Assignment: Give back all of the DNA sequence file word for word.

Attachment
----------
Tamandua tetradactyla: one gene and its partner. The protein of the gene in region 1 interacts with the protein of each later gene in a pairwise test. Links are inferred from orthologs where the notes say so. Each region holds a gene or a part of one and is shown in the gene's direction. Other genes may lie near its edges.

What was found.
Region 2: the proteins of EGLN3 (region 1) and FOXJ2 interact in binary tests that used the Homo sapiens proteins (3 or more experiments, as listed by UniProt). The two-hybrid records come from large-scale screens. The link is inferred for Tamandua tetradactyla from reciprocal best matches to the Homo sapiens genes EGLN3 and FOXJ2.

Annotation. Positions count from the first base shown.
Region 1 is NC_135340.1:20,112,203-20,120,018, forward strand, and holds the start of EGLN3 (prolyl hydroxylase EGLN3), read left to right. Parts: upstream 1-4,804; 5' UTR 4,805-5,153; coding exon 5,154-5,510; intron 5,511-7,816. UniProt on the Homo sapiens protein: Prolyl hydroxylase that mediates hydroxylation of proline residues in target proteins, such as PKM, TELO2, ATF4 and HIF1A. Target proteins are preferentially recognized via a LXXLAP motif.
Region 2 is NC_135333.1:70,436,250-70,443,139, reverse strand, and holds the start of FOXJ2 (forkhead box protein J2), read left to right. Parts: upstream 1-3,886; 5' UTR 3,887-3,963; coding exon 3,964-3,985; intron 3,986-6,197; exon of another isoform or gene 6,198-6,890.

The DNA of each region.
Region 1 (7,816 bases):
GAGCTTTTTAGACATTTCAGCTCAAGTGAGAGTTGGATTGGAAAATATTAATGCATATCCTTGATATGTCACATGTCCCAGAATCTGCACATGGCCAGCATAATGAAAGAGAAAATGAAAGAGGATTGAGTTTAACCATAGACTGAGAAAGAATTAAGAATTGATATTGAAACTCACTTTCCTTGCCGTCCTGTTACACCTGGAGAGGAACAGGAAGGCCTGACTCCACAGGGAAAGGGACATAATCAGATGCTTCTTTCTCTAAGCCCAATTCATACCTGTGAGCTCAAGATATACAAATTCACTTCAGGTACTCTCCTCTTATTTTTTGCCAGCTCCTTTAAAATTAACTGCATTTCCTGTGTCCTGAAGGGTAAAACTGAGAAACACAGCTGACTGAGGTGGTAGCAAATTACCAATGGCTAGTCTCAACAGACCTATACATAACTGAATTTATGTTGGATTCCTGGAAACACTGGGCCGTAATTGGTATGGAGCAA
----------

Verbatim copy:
Tamandua tetradactyla: one gene and its partner. The protein of the gene in region 1 interacts with the protein of each later gene in a pairwise test. Links are inferred from orthologs where the notes say so. Each region holds a gene or a part of one and is shown in the gene's direction. Other genes may lie near its edges.

What was found.
Region 2: the proteins of EGLN3 (region 1) and FOXJ2 interact in binary tests that used the Homo sapiens proteins (3 or more experiments, as listed by UniProt). The two-hybrid records come from large-scale screens. The link is inferred for Tamandua tetradactyla from reciprocal best matches to the Homo sapiens genes EGLN3 and FOXJ2.

Annotation. Positions count from the first base shown.
Region 1 is NC_135340.1:20,112,203-20,120,018, forward strand, and holds the start of EGLN3 (prolyl hydroxylase EGLN3), read left to right. Parts: upstream 1-4,804; 5' UTR 4,805-5,153; coding exon 5,154-5,510; intron 5,511-7,816. UniProt on the Homo sapiens protein: Prolyl hydroxylase that mediates hydroxylation of proline residues in target proteins, such as PKM, TELO2, ATF4 and HIF1A. Target proteins are preferentially recognized via a LXXLAP motif.
Region 2 is NC_135333.1:70,436,250-70,443,139, reverse strand, and holds the start of FOXJ2 (forkhead box protein J2), read left to right. Parts: upstream 1-3,886; 5' UTR 3,887-3,963; coding exon 3,964-3,985; intron 3,986-6,197; exon of another isoform or gene 6,198-6,890.

The DNA of each region.
Region 1 (7,816 bases):
GAGCTTTTTAGACATTTCAGCTCAAGTGAGAGTTGGATTGGAAAATATTAATGCATATCCTTGATATGTCACATGTCCCAGAATCTGCACATGGCCAGCATAATGAAAGAGAAAATGAAAGAGGATTGAGTTTAACCATAGACTGAGAAAGAATTAAGAATTGATATTGAAACTCACTTTCCTTGCCGTCCTGTTACACCTGGAGAGGAACAGGAAGGCCTGACTCCACAGGGAAAGGGACATAATCAGATGCTTCTTTCTCTAAGCCCAATTCATACCTGTGAGCTCAAGATATACAAATTCACTTCAGGTACTCTCCTCTTATTTTTTGCCAGCTCCTTTAAAATTAACTGCATTTCCTGTGTCCTGAAGGGTAAAACTGAGAAACACAGCTGACTGAGGTGGTAGCAAATTACCAATGGCTAGTCTCAACAGACCTATACATAACTGAATTTATGTTGGATTCCTGGAAACACTGGGCCGTAATTGGTATGGAGCAA